The OLED+935 line includes 55- and 65-inch models that are arriving this month, and a 48-inch version coming next month. This joins the 48-inch OLED models released earlier this year by Sony and LG, after no OLED TVs had previously been released in that smaller size.
The new line is described by the company as a Philips Ambilight TV, with a Bowers & Wilkins-supplied soundbar, which the company describes as “audiophile-quality,” combining Dolby Atmos Elevation speakers with that company’s Tweeter-on-Top technology.
The TV, Philips says, “will automatically recognise and decode Dolby Atmos content to ensure the very best results.” The DTS Play-Fi feature is also offered.
The interface for the TVs is Google’s Android TV, with an “extended roster” of apps, although none are named in the announcement. In addition, the company has added a second dedicated artificial intelligence chip to its Gen P5 processor. And the company aims to reduce burn-in by using an advanced logo detection system in order to “monitor a grid of 32,400 zones, to very accurately detect static content and gradually reduce the intensity of its local light output and avoid burn‐in.”
“The Philips TV and Bowers & Wilkins partnership has enjoyed another stellar 12 months with the 2019 OLED+ models winning numerous awards and generally being hailed—by trade, media and consumers alike—as setting new standards for both outright TV picture and sound quality,” the company said in a press release. “Both partners share the same philosophy of continuous improvement and to every part of the product design, which has led to the launch of the new OLED+935; a Philips Ambilight TV that once again pushes the boundaries for what is possible for both picture and sound quality in the premium TV space.”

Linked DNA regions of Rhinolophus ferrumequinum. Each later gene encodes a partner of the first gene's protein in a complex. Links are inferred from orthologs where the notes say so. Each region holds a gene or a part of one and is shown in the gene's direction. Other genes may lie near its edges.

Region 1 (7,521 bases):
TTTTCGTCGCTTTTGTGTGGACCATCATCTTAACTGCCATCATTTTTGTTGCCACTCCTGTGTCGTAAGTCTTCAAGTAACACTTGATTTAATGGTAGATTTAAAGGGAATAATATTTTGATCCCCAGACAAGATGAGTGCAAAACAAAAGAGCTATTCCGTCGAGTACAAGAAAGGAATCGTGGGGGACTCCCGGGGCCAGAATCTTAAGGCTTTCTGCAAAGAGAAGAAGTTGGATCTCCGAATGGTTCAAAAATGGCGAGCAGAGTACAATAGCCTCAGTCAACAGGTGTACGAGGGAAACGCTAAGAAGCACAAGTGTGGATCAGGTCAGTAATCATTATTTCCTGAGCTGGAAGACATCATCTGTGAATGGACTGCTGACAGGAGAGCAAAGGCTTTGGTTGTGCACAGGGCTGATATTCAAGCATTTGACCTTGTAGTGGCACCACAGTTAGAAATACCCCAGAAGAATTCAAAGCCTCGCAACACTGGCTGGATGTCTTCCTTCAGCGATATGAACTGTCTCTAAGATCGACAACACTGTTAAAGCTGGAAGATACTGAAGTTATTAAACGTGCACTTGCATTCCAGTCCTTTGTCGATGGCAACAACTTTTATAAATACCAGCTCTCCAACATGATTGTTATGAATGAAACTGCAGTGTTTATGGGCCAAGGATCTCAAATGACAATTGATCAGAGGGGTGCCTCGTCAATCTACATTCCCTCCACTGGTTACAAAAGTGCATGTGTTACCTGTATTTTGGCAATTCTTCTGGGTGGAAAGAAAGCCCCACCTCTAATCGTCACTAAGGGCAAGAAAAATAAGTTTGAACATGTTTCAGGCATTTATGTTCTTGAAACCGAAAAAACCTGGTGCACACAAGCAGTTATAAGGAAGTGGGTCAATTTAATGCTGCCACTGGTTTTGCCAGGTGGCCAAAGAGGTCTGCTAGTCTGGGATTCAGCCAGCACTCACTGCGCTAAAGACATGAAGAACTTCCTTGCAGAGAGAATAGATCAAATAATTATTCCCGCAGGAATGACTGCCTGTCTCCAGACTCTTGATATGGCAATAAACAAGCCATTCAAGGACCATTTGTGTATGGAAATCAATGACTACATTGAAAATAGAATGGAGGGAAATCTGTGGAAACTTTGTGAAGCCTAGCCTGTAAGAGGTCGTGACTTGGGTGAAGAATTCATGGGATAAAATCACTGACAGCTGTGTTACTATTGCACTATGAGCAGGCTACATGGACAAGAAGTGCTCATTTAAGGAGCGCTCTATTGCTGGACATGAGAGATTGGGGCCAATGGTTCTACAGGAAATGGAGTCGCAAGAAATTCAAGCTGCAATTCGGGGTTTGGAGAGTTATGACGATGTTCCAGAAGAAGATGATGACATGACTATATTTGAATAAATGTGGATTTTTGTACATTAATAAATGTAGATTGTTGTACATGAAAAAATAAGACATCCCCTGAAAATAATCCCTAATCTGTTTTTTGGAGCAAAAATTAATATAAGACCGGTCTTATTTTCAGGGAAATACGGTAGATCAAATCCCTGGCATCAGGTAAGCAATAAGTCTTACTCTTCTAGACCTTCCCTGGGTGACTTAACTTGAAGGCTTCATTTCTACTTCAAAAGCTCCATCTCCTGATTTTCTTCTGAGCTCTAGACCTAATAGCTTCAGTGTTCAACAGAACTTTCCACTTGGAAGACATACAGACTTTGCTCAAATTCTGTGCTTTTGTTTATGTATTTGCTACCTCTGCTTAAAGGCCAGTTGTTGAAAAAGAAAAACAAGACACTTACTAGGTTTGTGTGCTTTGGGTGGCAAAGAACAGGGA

Philips, the Netherlands-based conglomerate, formerly made its own TVs, but in 2011, it sold the majority of the business to a new venture that’s now called TP Vision, which makes and markets Philips-branded TVs. The TP Vision-owned Philips TV brand is sold in Europe, Russia, South America and other markets, but not in the United States.
Philips stopped making TVs for the U.S. market in 2008, The New York Times reported at the time. Funai continues to sell TVs in the United States under the Philips name, under a licensing agreement, but that is unrelated to what TP Vision sells in other parts of the world.
Stephen Silver, a technology writer for the National Interest, is a journalist, essayist and film critic, who is also a contributor to Philly Voice, Philadelphia Weekly, the Jewish Telegraphic Agency, Living Life Fearless, Backstage magazine, Broad Street Review and Splice Today. The co-founder of the Philadelphia Film Critics Circle, Stephen lives in suburban Philadelphia with his wife and two sons. Follow him on Twitter at @StephenSilver.